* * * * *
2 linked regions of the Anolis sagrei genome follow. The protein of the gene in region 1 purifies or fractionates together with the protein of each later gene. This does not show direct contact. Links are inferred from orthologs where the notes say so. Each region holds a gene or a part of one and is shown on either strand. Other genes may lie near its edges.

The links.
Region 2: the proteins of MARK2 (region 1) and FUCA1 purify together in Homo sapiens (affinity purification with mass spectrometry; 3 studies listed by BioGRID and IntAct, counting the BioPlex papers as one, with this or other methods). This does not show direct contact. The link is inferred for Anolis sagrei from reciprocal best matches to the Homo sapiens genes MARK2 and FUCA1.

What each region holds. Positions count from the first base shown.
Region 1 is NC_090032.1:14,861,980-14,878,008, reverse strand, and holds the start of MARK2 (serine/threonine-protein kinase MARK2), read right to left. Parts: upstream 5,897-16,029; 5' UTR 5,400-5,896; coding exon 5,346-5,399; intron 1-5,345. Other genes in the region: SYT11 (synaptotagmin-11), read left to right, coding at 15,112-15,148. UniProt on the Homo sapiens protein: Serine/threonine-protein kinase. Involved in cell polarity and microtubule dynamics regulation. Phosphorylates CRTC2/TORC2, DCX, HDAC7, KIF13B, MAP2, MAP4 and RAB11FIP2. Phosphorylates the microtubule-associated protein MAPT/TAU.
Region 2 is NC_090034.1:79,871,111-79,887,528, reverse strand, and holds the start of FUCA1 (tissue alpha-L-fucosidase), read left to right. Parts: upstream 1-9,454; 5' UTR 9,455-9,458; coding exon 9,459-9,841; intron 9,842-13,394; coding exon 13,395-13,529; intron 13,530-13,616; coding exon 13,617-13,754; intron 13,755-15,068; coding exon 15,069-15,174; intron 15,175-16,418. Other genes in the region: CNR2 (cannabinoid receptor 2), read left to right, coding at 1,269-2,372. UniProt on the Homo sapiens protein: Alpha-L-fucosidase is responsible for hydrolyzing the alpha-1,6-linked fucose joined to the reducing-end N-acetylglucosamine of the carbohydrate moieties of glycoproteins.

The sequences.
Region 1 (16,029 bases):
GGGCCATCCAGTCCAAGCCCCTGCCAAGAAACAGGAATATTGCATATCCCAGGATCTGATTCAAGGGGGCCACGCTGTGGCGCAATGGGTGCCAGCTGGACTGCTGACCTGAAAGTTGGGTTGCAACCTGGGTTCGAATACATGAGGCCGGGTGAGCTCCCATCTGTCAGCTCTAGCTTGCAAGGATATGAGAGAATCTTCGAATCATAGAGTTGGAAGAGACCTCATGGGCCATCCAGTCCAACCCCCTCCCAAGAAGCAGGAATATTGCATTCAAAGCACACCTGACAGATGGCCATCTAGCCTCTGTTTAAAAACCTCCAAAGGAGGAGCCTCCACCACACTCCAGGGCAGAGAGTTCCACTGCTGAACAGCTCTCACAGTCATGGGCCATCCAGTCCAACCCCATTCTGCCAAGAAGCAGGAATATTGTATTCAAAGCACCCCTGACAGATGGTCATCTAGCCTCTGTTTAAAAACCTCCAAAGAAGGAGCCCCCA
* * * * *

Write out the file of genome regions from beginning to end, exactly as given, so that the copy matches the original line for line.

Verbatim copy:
2 linked regions of the Anolis sagrei genome follow. The protein of the gene in region 1 purifies or fractionates together with the protein of each later gene. This does not show direct contact. Links are inferred from orthologs where the notes say so. Each region holds a gene or a part of one and is shown on either strand. Other genes may lie near its edges.

The links.
Region 2: the proteins of MARK2 (region 1) and FUCA1 purify together in Homo sapiens (affinity purification with mass spectrometry; 3 studies listed by BioGRID and IntAct, counting the BioPlex papers as one, with this or other methods). This does not show direct contact. The link is inferred for Anolis sagrei from reciprocal best matches to the Homo sapiens genes MARK2 and FUCA1.

What each region holds. Positions count from the first base shown.
Region 1 is NC_090032.1:14,861,980-14,878,008, reverse strand, and holds the start of MARK2 (serine/threonine-protein kinase MARK2), read right to left. Parts: upstream 5,897-16,029; 5' UTR 5,400-5,896; coding exon 5,346-5,399; intron 1-5,345. Other genes in the region: SYT11 (synaptotagmin-11), read left to right, coding at 15,112-15,148. UniProt on the Homo sapiens protein: Serine/threonine-protein kinase. Involved in cell polarity and microtubule dynamics regulation. Phosphorylates CRTC2/TORC2, DCX, HDAC7, KIF13B, MAP2, MAP4 and RAB11FIP2. Phosphorylates the microtubule-associated protein MAPT/TAU.
Region 2 is NC_090034.1:79,871,111-79,887,528, reverse strand, and holds the start of FUCA1 (tissue alpha-L-fucosidase), read left to right. Parts: upstream 1-9,454; 5' UTR 9,455-9,458; coding exon 9,459-9,841; intron 9,842-13,394; coding exon 13,395-13,529; intron 13,530-13,616; coding exon 13,617-13,754; intron 13,755-15,068; coding exon 15,069-15,174; intron 15,175-16,418. Other genes in the region: CNR2 (cannabinoid receptor 2), read left to right, coding at 1,269-2,372. UniProt on the Homo sapiens protein: Alpha-L-fucosidase is responsible for hydrolyzing the alpha-1,6-linked fucose joined to the reducing-end N-acetylglucosamine of the carbohydrate moieties of glycoproteins.

The sequences.
Region 1 (16,029 bases):
GGGCCATCCAGTCCAAGCCCCTGCCAAGAAACAGGAATATTGCATATCCCAGGATCTGATTCAAGGGGGCCACGCTGTGGCGCAATGGGTGCCAGCTGGACTGCTGACCTGAAAGTTGGGTTGCAACCTGGGTTCGAATACATGAGGCCGGGTGAGCTCCCATCTGTCAGCTCTAGCTTGCAAGGATATGAGAGAATCTTCGAATCATAGAGTTGGAAGAGACCTCATGGGCCATCCAGTCCAACCCCCTCCCAAGAAGCAGGAATATTGCATTCAAAGCACACCTGACAGATGGCCATCTAGCCTCTGTTTAAAAACCTCCAAAGGAGGAGCCTCCACCACACTCCAGGGCAGAGAGTTCCACTGCTGAACAGCTCTCACAGTCATGGGCCATCCAGTCCAACCCCATTCTGCCAAGAAGCAGGAATATTGTATTCAAAGCACCCCTGACAGATGGTCATCTAGCCTCTGTTTAAAAACCTCCAAAGAAGGAGCCCCCA